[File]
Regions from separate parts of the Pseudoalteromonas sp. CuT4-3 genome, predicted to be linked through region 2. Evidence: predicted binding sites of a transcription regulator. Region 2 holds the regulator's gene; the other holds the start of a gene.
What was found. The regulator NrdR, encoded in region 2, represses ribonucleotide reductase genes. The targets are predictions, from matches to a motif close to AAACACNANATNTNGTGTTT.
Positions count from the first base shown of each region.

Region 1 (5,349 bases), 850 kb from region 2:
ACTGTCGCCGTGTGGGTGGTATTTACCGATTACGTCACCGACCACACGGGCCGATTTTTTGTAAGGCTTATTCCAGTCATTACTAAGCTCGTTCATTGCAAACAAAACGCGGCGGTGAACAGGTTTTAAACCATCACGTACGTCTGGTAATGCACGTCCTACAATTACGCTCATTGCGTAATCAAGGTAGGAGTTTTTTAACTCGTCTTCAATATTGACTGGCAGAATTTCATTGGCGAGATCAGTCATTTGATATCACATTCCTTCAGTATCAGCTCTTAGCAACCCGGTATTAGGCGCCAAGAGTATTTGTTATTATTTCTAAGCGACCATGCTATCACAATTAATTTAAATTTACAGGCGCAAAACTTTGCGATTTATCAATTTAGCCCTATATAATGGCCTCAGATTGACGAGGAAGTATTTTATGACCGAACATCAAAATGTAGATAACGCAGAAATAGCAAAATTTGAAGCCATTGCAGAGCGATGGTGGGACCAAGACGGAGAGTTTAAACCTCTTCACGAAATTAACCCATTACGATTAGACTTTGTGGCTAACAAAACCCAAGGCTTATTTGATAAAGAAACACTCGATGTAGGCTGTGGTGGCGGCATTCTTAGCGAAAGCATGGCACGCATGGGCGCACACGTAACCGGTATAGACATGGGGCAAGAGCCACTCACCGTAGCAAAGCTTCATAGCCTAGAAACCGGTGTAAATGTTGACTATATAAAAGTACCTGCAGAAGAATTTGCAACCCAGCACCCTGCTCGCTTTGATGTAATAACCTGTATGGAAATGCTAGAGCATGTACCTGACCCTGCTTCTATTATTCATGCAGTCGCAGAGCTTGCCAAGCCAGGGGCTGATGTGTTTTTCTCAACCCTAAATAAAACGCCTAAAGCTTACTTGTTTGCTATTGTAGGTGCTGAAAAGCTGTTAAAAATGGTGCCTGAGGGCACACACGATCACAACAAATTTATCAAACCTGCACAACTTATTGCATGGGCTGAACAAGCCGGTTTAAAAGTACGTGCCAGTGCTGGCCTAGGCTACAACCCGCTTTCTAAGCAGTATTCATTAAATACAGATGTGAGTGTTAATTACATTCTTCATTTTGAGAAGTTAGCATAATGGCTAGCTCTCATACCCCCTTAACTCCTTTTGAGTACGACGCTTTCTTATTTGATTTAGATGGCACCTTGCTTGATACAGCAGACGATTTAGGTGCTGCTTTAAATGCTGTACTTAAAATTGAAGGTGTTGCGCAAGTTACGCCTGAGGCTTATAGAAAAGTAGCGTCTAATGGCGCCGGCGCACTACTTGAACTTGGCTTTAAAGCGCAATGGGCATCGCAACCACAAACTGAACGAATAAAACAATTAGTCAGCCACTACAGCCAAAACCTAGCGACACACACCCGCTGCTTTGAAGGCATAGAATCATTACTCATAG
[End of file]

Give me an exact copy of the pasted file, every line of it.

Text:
Regions from separate parts of the Pseudoalteromonas sp. CuT4-3 genome, predicted to be linked through region 2. Evidence: predicted binding sites of a transcription regulator. Region 2 holds the regulator's gene; the other holds the start of a gene.
What was found. The regulator NrdR, encoded in region 2, represses ribonucleotide reductase genes. The targets are predictions, from matches to a motif close to AAACACNANATNTNGTGTTT.
Positions count from the first base shown of each region.

Region 1 (5,349 bases), 850 kb from region 2:
ACTGTCGCCGTGTGGGTGGTATTTACCGATTACGTCACCGACCACACGGGCCGATTTTTTGTAAGGCTTATTCCAGTCATTACTAAGCTCGTTCATTGCAAACAAAACGCGGCGGTGAACAGGTTTTAAACCATCACGTACGTCTGGTAATGCACGTCCTACAATTACGCTCATTGCGTAATCAAGGTAGGAGTTTTTTAACTCGTCTTCAATATTGACTGGCAGAATTTCATTGGCGAGATCAGTCATTTGATATCACATTCCTTCAGTATCAGCTCTTAGCAACCCGGTATTAGGCGCCAAGAGTATTTGTTATTATTTCTAAGCGACCATGCTATCACAATTAATTTAAATTTACAGGCGCAAAACTTTGCGATTTATCAATTTAGCCCTATATAATGGCCTCAGATTGACGAGGAAGTATTTTATGACCGAACATCAAAATGTAGATAACGCAGAAATAGCAAAATTTGAAGCCATTGCAGAGCGATGGTGGGACCAAGACGGAGAGTTTAAACCTCTTCACGAAATTAACCCATTACGATTAGACTTTGTGGCTAACAAAACCCAAGGCTTATTTGATAAAGAAACACTCGATGTAGGCTGTGGTGGCGGCATTCTTAGCGAAAGCATGGCACGCATGGGCGCACACGTAACCGGTATAGACATGGGGCAAGAGCCACTCACCGTAGCAAAGCTTCATAGCCTAGAAACCGGTGTAAATGTTGACTATATAAAAGTACCTGCAGAAGAATTTGCAACCCAGCACCCTGCTCGCTTTGATGTAATAACCTGTATGGAAATGCTAGAGCATGTACCTGACCCTGCTTCTATTATTCATGCAGTCGCAGAGCTTGCCAAGCCAGGGGCTGATGTGTTTTTCTCAACCCTAAATAAAACGCCTAAAGCTTACTTGTTTGCTATTGTAGGTGCTGAAAAGCTGTTAAAAATGGTGCCTGAGGGCACACACGATCACAACAAATTTATCAAACCTGCACAACTTATTGCATGGGCTGAACAAGCCGGTTTAAAAGTACGTGCCAGTGCTGGCCTAGGCTACAACCCGCTTTCTAAGCAGTATTCATTAAATACAGATGTGAGTGTTAATTACATTCTTCATTTTGAGAAGTTAGCATAATGGCTAGCTCTCATACCCCCTTAACTCCTTTTGAGTACGACGCTTTCTTATTTGATTTAGATGGCACCTTGCTTGATACAGCAGACGATTTAGGTGCTGCTTTAAATGCTGTACTTAAAATTGAAGGTGTTGCGCAAGTTACGCCTGAGGCTTATAGAAAAGTAGCGTCTAATGGCGCCGGCGCACTACTTGAACTTGGCTTTAAAGCGCAATGGGCATCGCAACCACAAACTGAACGAATAAAACAATTAGTCAGCCACTACAGCCAAAACCTAGCGACACACACCCGCTGCTTTGAAGGCATAGAATCATTACTCATAG